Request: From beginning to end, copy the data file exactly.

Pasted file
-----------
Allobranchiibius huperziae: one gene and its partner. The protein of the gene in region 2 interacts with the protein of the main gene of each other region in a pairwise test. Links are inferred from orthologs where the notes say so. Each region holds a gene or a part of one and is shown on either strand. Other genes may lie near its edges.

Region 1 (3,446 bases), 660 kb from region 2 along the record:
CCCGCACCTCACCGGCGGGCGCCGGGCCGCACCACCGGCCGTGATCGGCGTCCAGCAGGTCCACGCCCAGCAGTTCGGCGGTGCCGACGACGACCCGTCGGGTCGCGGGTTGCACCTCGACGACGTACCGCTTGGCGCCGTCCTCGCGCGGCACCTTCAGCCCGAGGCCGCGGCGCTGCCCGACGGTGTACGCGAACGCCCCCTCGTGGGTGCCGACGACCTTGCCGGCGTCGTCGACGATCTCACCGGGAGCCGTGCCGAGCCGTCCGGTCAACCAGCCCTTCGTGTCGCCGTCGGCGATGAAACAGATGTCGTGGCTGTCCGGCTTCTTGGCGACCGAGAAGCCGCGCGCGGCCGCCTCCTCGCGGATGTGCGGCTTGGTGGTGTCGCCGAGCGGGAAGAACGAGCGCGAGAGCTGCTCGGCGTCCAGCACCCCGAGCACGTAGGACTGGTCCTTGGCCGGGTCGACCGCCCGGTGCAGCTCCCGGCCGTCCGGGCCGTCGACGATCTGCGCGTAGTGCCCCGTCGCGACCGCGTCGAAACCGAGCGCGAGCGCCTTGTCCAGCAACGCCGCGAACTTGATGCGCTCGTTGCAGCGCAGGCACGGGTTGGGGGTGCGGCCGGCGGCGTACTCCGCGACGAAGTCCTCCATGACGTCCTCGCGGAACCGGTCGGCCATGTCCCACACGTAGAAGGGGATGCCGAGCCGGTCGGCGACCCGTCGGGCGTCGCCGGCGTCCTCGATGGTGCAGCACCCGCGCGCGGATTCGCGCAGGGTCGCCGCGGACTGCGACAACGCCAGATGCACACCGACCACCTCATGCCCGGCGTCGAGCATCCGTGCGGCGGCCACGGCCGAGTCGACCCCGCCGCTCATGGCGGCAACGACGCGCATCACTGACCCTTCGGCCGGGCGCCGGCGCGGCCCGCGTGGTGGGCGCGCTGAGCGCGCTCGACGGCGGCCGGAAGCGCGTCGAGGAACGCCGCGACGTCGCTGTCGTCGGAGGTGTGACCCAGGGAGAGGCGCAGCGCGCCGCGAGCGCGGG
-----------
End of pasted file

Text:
Allobranchiibius huperziae: one gene and its partner. The protein of the gene in region 2 interacts with the protein of the main gene of each other region in a pairwise test. Links are inferred from orthologs where the notes say so. Each region holds a gene or a part of one and is shown on either strand. Other genes may lie near its edges.

Region 1 (3,446 bases), 660 kb from region 2 along the record:
CCCGCACCTCACCGGCGGGCGCCGGGCCGCACCACCGGCCGTGATCGGCGTCCAGCAGGTCCACGCCCAGCAGTTCGGCGGTGCCGACGACGACCCGTCGGGTCGCGGGTTGCACCTCGACGACGTACCGCTTGGCGCCGTCCTCGCGCGGCACCTTCAGCCCGAGGCCGCGGCGCTGCCCGACGGTGTACGCGAACGCCCCCTCGTGGGTGCCGACGACCTTGCCGGCGTCGTCGACGATCTCACCGGGAGCCGTGCCGAGCCGTCCGGTCAACCAGCCCTTCGTGTCGCCGTCGGCGATGAAACAGATGTCGTGGCTGTCCGGCTTCTTGGCGACCGAGAAGCCGCGCGCGGCCGCCTCCTCGCGGATGTGCGGCTTGGTGGTGTCGCCGAGCGGGAAGAACGAGCGCGAGAGCTGCTCGGCGTCCAGCACCCCGAGCACGTAGGACTGGTCCTTGGCCGGGTCGACCGCCCGGTGCAGCTCCCGGCCGTCCGGGCCGTCGACGATCTGCGCGTAGTGCCCCGTCGCGACCGCGTCGAAACCGAGCGCGAGCGCCTTGTCCAGCAACGCCGCGAACTTGATGCGCTCGTTGCAGCGCAGGCACGGGTTGGGGGTGCGGCCGGCGGCGTACTCCGCGACGAAGTCCTCCATGACGTCCTCGCGGAACCGGTCGGCCATGTCCCACACGTAGAAGGGGATGCCGAGCCGGTCGGCGACCCGTCGGGCGTCGCCGGCGTCCTCGATGGTGCAGCACCCGCGCGCGGATTCGCGCAGGGTCGCCGCGGACTGCGACAACGCCAGATGCACACCGACCACCTCATGCCCGGCGTCGAGCATCCGTGCGGCGGCCACGGCCGAGTCGACCCCGCCGCTCATGGCGGCAACGACGCGCATCACTGACCCTTCGGCCGGGCGCCGGCGCGGCCCGCGTGGTGGGCGCGCTGAGCGCGCTCGACGGCGGCCGGAAGCGCGTCGAGGAACGCCGCGACGTCGCTGTCGTCGGAGGTGTGACCCAGGGAGAGGCGCAGCGCGCCGCGAGCGCGGG